Hi Team,

Im reading Collections. It is mentioned that while intialising priority queue, it uses natural ordering by default.
But my output is not like that. Below is my code and output.

public class BackedCollections {


    public static void main(String[] args) {


        PriorityQueue<Integer> pq = new PriorityQueue<Integer>();

        pq.offer(3);
        pq.offer(1);
        pq.offer(5);
        pq.offer(2);
        pq.offer(12);
        pq.offer(14); 
        pq.offer(0);


        System.out.println(pq);


    }

}

** OUTPUT **

[0, 2, 1, 3, 12, 14, 5]

It Should be [0,1,2,3,5,12,15] right ? Please clarify

Recommended Answers

PriorityQueue inherits its toString() from java.util.AbstractCollection, which doesn't know about sort orders. (println uses toString() on all its arguments).
If you poll() the elements as intended, you get them in the correct order, eg

Integer i;
while ((i = pq.poll())!= null) System.out.print(i + " ");
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peek if you want to see the first item without removing it, yes.
I don't think gthere's any way to see the later items in the correct order without removing (poll) the first element.
NB highest priority == lowest Integer value, counter-intuitively!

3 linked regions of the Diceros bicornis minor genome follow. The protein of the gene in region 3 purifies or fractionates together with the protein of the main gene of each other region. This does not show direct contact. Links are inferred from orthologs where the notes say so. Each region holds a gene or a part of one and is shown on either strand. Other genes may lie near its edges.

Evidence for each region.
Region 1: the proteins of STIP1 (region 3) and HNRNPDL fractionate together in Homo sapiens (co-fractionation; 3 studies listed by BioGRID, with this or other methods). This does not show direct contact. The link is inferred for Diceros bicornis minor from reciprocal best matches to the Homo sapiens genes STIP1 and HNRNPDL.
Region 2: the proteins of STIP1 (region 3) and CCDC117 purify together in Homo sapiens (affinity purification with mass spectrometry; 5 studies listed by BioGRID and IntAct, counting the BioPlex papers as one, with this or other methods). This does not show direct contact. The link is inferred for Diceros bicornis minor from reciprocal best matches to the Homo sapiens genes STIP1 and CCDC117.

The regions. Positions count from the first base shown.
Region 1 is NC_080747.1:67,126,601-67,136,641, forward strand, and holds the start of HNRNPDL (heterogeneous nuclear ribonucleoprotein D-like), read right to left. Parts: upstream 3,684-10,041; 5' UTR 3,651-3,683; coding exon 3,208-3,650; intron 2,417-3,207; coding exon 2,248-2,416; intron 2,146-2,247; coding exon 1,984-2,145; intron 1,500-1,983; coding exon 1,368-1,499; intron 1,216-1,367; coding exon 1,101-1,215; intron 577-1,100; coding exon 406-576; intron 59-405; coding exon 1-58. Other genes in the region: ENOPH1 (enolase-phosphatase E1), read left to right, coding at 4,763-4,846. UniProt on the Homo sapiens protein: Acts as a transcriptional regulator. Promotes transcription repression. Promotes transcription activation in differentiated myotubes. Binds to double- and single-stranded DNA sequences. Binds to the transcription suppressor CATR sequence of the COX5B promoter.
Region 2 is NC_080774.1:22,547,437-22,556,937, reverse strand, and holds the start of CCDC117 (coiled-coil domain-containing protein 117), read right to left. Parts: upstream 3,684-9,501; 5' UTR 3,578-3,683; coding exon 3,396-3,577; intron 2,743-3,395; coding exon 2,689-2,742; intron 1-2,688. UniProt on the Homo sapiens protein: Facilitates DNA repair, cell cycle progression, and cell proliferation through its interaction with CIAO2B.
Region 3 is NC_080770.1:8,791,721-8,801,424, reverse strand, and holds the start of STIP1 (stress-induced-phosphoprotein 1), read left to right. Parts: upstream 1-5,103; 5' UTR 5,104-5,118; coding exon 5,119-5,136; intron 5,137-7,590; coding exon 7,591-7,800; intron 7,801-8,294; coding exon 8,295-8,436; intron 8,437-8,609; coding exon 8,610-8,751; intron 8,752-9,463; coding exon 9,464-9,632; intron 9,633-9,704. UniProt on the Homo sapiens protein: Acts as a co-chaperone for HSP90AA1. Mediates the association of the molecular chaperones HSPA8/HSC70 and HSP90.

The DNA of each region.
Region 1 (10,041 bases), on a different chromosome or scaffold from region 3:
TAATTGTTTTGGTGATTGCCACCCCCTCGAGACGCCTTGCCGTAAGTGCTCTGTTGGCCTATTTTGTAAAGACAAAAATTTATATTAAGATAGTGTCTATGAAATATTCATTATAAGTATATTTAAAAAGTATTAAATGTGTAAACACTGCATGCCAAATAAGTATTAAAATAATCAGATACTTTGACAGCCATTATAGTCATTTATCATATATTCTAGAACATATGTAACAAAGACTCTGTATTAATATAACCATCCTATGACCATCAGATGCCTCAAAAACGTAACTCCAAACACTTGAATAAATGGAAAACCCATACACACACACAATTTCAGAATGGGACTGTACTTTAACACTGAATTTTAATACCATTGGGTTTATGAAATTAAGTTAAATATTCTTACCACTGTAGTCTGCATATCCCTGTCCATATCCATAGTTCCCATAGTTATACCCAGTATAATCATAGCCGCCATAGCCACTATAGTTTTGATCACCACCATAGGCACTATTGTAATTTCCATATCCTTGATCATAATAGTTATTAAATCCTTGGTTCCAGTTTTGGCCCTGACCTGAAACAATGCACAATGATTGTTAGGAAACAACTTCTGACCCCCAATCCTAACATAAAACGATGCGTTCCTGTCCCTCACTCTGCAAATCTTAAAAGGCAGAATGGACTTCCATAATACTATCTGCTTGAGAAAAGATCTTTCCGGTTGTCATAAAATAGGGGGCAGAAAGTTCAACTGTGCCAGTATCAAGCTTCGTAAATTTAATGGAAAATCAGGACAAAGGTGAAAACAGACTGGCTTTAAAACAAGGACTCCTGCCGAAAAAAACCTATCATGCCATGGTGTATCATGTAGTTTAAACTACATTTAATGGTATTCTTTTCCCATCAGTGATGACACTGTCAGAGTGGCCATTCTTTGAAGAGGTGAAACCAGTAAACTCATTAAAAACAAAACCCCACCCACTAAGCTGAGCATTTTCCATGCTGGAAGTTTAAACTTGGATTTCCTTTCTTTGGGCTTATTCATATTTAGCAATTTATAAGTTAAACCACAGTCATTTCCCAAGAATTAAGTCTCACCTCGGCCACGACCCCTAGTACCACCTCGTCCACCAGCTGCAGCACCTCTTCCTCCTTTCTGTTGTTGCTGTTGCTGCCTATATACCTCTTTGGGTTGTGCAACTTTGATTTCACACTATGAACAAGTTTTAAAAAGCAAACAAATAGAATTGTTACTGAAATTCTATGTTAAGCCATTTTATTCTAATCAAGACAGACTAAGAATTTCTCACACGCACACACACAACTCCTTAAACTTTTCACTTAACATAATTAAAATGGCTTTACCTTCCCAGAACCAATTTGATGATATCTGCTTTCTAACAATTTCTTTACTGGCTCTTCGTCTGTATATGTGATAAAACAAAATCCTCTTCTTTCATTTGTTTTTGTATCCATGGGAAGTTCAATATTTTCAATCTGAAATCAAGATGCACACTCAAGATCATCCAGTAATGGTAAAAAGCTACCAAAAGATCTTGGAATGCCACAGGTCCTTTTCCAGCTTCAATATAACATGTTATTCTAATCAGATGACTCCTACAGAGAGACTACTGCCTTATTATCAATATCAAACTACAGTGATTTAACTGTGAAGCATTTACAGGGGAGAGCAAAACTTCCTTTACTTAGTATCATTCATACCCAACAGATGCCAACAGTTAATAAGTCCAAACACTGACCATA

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All 4 Replies

PriorityQueue inherits its toString() from java.util.AbstractCollection, which doesn't know about sort orders. (println uses toString() on all its arguments).
If you poll() the elements as intended, you get them in the correct order, eg

Integer i;
while ((i = pq.poll())!= null) System.out.print(i + " ");

Thanks James
I read Poll method will remove the highest priority from the queue. I dont want to remove any of them. So i should use peek right?

peek if you want to see the first item without removing it, yes.
I don't think gthere's any way to see the later items in the correct order without removing (poll) the first element.
NB highest priority == lowest Integer value, counter-intuitively!